Archives

  • 2018-07
  • 2018-10
  • 2018-11
  • 2019-04
  • 2019-05
  • 2019-06
  • 2019-07
  • 2019-08
  • 2019-09
  • 2019-10
  • 2019-11
  • 2019-12
  • 2020-01
  • 2020-02
  • 2020-03
  • 2020-04
  • 2020-05
  • 2020-06
  • 2020-07
  • 2020-08
  • 2020-09
  • 2020-10
  • 2020-11
  • 2020-12
  • 2021-01
  • 2021-02
  • 2021-03
  • 2021-04
  • 2021-05
  • 2021-06
  • 2021-07
  • 2021-08
  • 2021-09
  • 2021-10
  • 2021-11
  • 2021-12
  • 2022-01
  • 2022-02
  • 2022-03
  • 2022-04
  • 2022-05
  • 2022-06
  • 2022-07
  • 2022-08
  • 2022-09
  • 2022-10
  • 2022-11
  • 2022-12
  • 2023-01
  • 2023-02
  • 2023-03
  • 2023-04
  • 2023-05
  • 2023-06
  • 2023-07
  • 2023-08
  • 2023-09
  • 2023-10
  • 2023-11
  • 2023-12
  • 2024-01
  • 2024-02
  • 2024-03
  • 2024-04
  • 2024-05
  • 2024-06
  • br Experimental section br Introduction Microglia were disco

    2024-04-16


    Experimental section
    Introduction Microglia were discovered as a novel cell population in 2-Deoxyadenosine 5-diphosphate in 1933 by a Spanish physician and histologist Pío del Río-Hortega [1]. In the eye, scientists used Hortega's staining technique to label the microglia in the retinal outer plexiform layer (OPL) in monkeys and rabbits [2], or in rats [3]. The origin of microglia has been debated for a long time. In the early 19 century, scientists hypothesized that microglia were derived from mesenchyme and used the term “mesoglia” [1], which subsequently supported by other researchers in the late 19th [4] and early 20th centuries [5]. Other observations pointed to alternative origins for microglia, including the nervous system [6], [7], monocytes/macrophages [8], [9], or even yolk sac [10], [11], [12]. Retinal microglia (RMG) migrate from the vasculature [13] and reside in the inner or outer plexiform layers, respectively. However, RMG become activated in response to proinflammatory signals or retinal injury. RMG activation has been studied in a variety of disease models, including studies of choroidal neovascularization (CNV) in wet AMD [14], [15], [16], experimental autoimmune uveoretinitis (EAU) [17], [18], and mechanisms leading to diabetic retinopathy [19]. Given the devastating vision loss associated with robust inflammation in the retina, prevention of RMG activation is an important therapeutic goal for management of many ocular diseases. Aldose reductase (AR), best studied as an enzyme of the polyol pathway, is involved in ocular complications of diabetes including diabetic cataract [20], [21], [22] and diabetic retinopathy [23], [24]. Recent studies also implicate AR in the pathogenesis of uveitis [25], [26], [27] and fibrotic changes associated with posterior capsular opacification [28], [29]. Genetic or pharmacological blockade of AR successfully alleviates inflammatory responses induced by endotoxin [25], [26], [30], [31], [32] or hyperglycemia [33], [34], [35]. Our previous study showed that genetic or pharmacological downregulation of AR prevents endotoxin-induced inflammatory responses in RMG primary cell cultures [26]. However, understanding of AR-regulated RMG behavior in vivo is still unclear. In this study, we took a dual approach to investigate the AR effect on RMG in vivo by using AR inhibitors or AR knockout mice (ARKO). Experiments were conducted in CX3CR1GFP mice, where microglia express green fluorescent protein (GFP) [36], allowing us to easily track RMG localization and migration in the eye. By crossing the CX3CR1GFP allele with our AR Transgenic (AR-Tg) mice, we additionally tested the effect of AR expression level on RMG activation in response to endotoxin exposure. Taken together, these studies implicate AR as an effective mediator of RMG activation in the mouse eye.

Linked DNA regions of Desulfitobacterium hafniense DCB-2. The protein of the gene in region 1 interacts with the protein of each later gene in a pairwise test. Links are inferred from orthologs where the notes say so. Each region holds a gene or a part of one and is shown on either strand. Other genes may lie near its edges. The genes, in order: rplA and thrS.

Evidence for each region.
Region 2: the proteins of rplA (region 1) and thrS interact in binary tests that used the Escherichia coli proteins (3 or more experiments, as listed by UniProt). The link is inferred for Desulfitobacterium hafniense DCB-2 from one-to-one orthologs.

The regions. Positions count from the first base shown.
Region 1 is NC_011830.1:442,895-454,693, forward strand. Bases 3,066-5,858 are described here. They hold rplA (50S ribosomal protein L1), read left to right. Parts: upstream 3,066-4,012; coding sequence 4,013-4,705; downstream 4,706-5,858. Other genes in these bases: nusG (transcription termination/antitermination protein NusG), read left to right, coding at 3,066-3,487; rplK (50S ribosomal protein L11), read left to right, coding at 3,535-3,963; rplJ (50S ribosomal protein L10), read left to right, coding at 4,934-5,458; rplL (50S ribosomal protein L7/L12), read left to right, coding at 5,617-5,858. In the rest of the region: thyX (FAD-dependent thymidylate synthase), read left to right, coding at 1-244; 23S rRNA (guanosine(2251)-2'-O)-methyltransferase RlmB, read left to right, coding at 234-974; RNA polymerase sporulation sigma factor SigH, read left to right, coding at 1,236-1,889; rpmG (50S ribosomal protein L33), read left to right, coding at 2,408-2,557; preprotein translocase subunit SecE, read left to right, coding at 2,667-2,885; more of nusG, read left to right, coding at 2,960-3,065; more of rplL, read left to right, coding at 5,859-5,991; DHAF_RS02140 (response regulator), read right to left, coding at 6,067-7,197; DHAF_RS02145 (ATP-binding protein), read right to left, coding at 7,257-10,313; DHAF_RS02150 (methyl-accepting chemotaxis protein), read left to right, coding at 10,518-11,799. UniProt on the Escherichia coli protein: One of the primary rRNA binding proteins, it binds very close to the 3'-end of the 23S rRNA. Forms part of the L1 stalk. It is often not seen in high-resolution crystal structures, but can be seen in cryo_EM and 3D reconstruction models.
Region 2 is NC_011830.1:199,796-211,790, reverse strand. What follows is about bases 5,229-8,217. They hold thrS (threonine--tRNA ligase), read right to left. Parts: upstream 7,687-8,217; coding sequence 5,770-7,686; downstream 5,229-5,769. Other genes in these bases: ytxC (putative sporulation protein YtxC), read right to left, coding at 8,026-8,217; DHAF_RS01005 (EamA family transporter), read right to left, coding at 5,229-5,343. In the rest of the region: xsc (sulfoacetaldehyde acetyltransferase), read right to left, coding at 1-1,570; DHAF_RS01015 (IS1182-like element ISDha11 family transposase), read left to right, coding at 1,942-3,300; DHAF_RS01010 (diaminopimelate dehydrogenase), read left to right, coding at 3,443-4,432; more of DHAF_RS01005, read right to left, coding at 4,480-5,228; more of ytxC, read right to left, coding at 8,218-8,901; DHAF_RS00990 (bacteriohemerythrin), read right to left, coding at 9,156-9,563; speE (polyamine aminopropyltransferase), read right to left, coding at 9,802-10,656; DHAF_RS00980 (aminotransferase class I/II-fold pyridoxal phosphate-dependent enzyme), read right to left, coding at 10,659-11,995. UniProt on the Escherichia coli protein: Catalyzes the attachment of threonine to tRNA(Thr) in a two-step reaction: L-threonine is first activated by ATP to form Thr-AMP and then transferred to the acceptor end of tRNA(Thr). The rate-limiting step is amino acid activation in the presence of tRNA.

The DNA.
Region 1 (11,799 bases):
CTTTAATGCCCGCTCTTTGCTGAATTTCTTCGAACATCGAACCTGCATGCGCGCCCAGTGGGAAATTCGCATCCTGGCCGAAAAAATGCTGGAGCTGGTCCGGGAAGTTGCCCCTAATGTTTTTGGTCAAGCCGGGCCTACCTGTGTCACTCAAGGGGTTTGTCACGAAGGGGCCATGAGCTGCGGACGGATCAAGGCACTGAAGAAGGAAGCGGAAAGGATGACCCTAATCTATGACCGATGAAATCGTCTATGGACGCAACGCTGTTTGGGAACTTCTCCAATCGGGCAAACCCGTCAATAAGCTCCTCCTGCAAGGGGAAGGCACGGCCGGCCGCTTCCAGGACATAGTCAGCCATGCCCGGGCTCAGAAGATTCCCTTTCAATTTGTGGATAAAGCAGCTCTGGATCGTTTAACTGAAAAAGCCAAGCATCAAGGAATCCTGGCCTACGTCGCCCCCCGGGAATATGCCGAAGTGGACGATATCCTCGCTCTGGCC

Materials and methods
    Results
    Discussion Many studies have indicated that RMG are involved in ocular diseases such as uveitis [42] and diabetic retinopathy (DR) [43], [44]. Therefore, understanding the mechanism of RMG activation is a necessity for preventing these ocular diseases. Ramana and colleagues conducted many studies showing that AR plays a key role in modulating inflammatory responses in macrophages [30], [31], [32]. In agreement with Ramana's group, we previously demonstrated that either genetic ablation or pharmacological inhibition of AR attenuates endotoxin-induced inflammatory responses in macrophages and primary RMG [25], [26]. In this study, we further demonstrated the in vivo effect of AR using AR mutant mice or studies involving AR blockade with Sorbinil, an effective AR inhibitor (Fig. 1, Fig. 2). LPS-induced RMG migration (Fig. 1, Fig. 2) was attenuated by either Sorbinil (Fig. 1F) or AR knockout (Fig. 2D). Expression levels of AR appear to correlate with the activation phenotype observed in RMG cell populations and abundance of ocular TNF-α and CX3CL-1. Levels of RMG activation and migration ability are reduced by AR inhibition (Fig. 1) and gene inactivation (Fig. 2). In addition, ocular TNF-α and CX3CL-1 are reduced by AR inhibition or genetic inactivation (Fig. 3). The functional linkage between AR and RMG behavior is also apparent when AR levels are increased. Elevated levels of AR expression in transgenic mice are associated with increased RMG activation and migration to INL and ONL layers in the retina (Fig. 4). Our observations point to AR as a drugable target for anti-inflammatory therapy in conditions such as uveitis. In addition, these studies suggest that blinding complications of diabetes, such as diabetic retinopathy and diabetic cataracts, which are associated with elevated inflammatory markers, may result from an AR-mediated mechanism [45].